Vinokurov E. (2010) The Evolution of Kazakhstan’s Position on Relations with Russia in 1991-2010. March. MPRA Working Paper no. 22187.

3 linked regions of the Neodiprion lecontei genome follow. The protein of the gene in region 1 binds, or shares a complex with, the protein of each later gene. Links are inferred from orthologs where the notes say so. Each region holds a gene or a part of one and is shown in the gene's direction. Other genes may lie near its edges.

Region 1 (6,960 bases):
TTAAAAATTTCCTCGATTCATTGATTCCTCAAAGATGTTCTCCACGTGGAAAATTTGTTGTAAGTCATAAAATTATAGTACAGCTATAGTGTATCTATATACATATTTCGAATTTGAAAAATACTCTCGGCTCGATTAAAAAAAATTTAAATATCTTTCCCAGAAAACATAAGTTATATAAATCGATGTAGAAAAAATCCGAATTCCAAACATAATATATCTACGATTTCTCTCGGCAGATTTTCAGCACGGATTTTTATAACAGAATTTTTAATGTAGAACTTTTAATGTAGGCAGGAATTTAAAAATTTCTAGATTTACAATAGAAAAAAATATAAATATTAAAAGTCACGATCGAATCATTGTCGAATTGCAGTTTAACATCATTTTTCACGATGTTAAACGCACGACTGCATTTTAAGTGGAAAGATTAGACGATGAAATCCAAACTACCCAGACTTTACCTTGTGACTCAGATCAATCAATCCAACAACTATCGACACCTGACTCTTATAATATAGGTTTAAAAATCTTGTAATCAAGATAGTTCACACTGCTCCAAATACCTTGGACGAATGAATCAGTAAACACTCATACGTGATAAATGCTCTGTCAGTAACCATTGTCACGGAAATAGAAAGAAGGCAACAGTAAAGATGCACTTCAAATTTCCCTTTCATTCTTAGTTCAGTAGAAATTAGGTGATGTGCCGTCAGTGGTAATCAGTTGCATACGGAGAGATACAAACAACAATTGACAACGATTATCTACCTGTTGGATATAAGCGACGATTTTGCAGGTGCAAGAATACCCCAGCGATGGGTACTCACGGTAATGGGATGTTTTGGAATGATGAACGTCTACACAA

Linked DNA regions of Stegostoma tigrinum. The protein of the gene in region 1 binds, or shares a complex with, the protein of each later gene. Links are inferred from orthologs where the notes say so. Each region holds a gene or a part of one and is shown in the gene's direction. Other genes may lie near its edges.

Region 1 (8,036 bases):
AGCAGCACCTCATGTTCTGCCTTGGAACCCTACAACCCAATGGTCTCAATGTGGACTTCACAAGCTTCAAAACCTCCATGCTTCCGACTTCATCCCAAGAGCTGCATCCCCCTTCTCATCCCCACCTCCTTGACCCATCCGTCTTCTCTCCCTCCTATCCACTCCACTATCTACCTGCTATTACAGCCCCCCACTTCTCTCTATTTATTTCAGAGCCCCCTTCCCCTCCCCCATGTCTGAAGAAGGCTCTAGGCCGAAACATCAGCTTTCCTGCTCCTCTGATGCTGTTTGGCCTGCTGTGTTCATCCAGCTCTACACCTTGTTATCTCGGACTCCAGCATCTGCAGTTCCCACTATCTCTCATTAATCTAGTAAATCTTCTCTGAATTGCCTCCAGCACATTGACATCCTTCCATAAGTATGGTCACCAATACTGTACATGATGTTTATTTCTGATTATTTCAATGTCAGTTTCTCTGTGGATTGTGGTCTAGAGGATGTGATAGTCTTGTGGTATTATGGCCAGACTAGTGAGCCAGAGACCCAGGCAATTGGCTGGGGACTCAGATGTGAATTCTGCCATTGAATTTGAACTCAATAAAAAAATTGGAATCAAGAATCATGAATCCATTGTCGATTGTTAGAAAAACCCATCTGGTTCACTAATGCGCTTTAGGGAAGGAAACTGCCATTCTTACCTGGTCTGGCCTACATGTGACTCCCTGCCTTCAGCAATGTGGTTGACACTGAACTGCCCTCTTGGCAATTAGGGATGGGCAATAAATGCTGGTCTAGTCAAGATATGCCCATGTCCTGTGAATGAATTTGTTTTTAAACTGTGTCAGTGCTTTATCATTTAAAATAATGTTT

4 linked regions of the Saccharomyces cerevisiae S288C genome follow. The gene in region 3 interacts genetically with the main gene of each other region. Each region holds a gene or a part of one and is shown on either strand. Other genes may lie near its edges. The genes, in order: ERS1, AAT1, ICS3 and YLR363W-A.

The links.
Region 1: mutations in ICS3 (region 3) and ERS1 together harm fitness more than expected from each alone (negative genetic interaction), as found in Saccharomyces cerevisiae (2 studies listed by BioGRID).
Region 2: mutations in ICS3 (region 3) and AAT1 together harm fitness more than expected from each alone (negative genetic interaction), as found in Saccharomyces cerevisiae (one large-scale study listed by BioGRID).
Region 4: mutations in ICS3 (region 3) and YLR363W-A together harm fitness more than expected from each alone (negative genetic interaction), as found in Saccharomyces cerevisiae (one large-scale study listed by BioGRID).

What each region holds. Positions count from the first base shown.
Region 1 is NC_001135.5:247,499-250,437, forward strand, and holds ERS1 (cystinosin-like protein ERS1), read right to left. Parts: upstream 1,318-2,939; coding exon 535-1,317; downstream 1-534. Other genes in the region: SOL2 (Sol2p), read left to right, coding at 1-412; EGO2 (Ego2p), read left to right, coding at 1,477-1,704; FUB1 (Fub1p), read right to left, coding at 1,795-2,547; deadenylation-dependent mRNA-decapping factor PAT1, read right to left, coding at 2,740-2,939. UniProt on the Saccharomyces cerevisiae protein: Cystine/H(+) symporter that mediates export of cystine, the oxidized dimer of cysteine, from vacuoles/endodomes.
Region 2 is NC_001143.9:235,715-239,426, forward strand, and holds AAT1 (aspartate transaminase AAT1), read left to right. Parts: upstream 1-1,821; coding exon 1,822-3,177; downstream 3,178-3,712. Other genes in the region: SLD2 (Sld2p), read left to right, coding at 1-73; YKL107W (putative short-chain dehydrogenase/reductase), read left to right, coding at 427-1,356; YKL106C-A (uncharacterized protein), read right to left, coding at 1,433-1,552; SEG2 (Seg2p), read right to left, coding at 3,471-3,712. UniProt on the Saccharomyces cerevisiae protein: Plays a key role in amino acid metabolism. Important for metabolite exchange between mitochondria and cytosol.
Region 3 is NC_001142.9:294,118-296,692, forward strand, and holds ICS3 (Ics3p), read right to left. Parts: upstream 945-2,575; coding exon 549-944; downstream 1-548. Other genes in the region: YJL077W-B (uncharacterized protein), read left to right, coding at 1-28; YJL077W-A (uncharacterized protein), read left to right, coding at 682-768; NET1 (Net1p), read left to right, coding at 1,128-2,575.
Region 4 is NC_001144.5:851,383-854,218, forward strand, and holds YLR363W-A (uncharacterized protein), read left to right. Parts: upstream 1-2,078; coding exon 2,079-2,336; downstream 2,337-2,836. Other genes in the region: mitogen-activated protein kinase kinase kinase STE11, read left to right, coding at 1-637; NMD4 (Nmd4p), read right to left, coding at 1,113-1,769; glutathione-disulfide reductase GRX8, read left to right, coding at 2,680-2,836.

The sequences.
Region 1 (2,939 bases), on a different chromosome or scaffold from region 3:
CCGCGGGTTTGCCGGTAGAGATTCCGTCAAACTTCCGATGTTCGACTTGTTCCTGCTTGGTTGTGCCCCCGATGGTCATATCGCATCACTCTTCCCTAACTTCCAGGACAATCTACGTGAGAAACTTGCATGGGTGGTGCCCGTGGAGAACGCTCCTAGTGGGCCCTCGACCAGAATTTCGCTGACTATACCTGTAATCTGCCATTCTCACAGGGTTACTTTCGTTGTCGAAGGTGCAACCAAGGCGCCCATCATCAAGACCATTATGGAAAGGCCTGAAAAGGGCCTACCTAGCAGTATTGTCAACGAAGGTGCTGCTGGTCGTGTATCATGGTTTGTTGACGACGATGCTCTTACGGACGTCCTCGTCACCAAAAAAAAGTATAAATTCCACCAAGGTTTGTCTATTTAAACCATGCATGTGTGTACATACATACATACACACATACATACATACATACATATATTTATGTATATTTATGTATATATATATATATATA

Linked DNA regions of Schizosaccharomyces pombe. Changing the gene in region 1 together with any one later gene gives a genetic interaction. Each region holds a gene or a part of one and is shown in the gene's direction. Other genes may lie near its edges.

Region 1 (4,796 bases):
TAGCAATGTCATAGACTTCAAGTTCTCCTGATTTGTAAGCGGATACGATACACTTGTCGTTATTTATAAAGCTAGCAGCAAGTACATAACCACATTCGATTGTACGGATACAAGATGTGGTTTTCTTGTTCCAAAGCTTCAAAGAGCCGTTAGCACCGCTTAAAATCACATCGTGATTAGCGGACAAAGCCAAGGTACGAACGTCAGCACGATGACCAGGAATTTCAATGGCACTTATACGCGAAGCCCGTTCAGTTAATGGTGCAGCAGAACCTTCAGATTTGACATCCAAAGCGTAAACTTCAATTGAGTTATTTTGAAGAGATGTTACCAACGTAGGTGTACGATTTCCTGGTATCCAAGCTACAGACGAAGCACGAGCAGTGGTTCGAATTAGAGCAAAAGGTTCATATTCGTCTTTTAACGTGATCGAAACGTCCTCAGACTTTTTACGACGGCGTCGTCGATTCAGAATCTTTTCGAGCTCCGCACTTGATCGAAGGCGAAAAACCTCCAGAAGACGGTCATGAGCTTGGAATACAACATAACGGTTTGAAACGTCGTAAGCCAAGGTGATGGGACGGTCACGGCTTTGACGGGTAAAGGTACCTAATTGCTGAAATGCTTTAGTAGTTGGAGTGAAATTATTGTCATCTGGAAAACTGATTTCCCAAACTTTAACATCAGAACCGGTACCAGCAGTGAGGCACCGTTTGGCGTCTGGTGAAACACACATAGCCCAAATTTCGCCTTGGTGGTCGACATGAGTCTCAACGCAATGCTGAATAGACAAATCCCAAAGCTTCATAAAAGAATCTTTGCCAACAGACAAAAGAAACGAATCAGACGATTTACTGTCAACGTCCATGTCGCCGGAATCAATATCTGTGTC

2009-2010 are marked by a major breakthrough, namely the establishment and operationalisation of the Russia-Kazakhstan-Belarus (RuKaBe) Customs Union as well as the stated goal to move forward the Single Economic Area (SEA) by 2012. Russian-Kazakhstani relations shape the regional integration in the post-Soviet space. As Kazakhstan played and continues to play the crucial role in the regional integration processes in the former Soviet Union (FSU), its position and foreign policy on these issues demand explanation and interpretation. The paper is focused on the official Kazakhstani position towards Russia and its development over 1991-2000, i.e. the two post-Soviet decades. We draw upon speeches by the representatives of the state, most importantly by Kazakhstan president Nursultan Nazarbayev, and the intergovernmental acts. This approach implies the paper’s limitation. Namely, the actual foreign policy is rather characterised by inferences based on policies (revealed preferences), not the rhetoric. Still, we think that our approach is suitable for the narrowly defined goal of the paper – understanding and interpreting the evolution of the official position. In this paper, sovereignty is understood in a functional sense, i.e., as a complex, multitiered system of authority. The people (or a state) is able to transfer any part of its sovereignty to supranational bodies at its discretion, yet remain a sovereign state. For example, in the EU, in accordance with the principle of subsidiarity, supranational bodies are vested with certain sovereign powers, which they need to perform their functions, but no more than that. It is important in the context of this paper that, unlike many Russian politicians, Nazarbayev is a consistent proponent of this concept of sovereignty. The paper is organised as follows. After brief review of the context in which Kazakhstan developed its stance on its relations with Russia in particular and regional integration in general (Section 2), we move to the substantive analysis and structurisation of the evolution of the Kazakhstani official position towards relations with Russia in Section 3. The fourth section provides various aspects of interpretation of this process, as we set the rhetoric against the economic cycles and exogenous events. Finally, the fifth section concludes.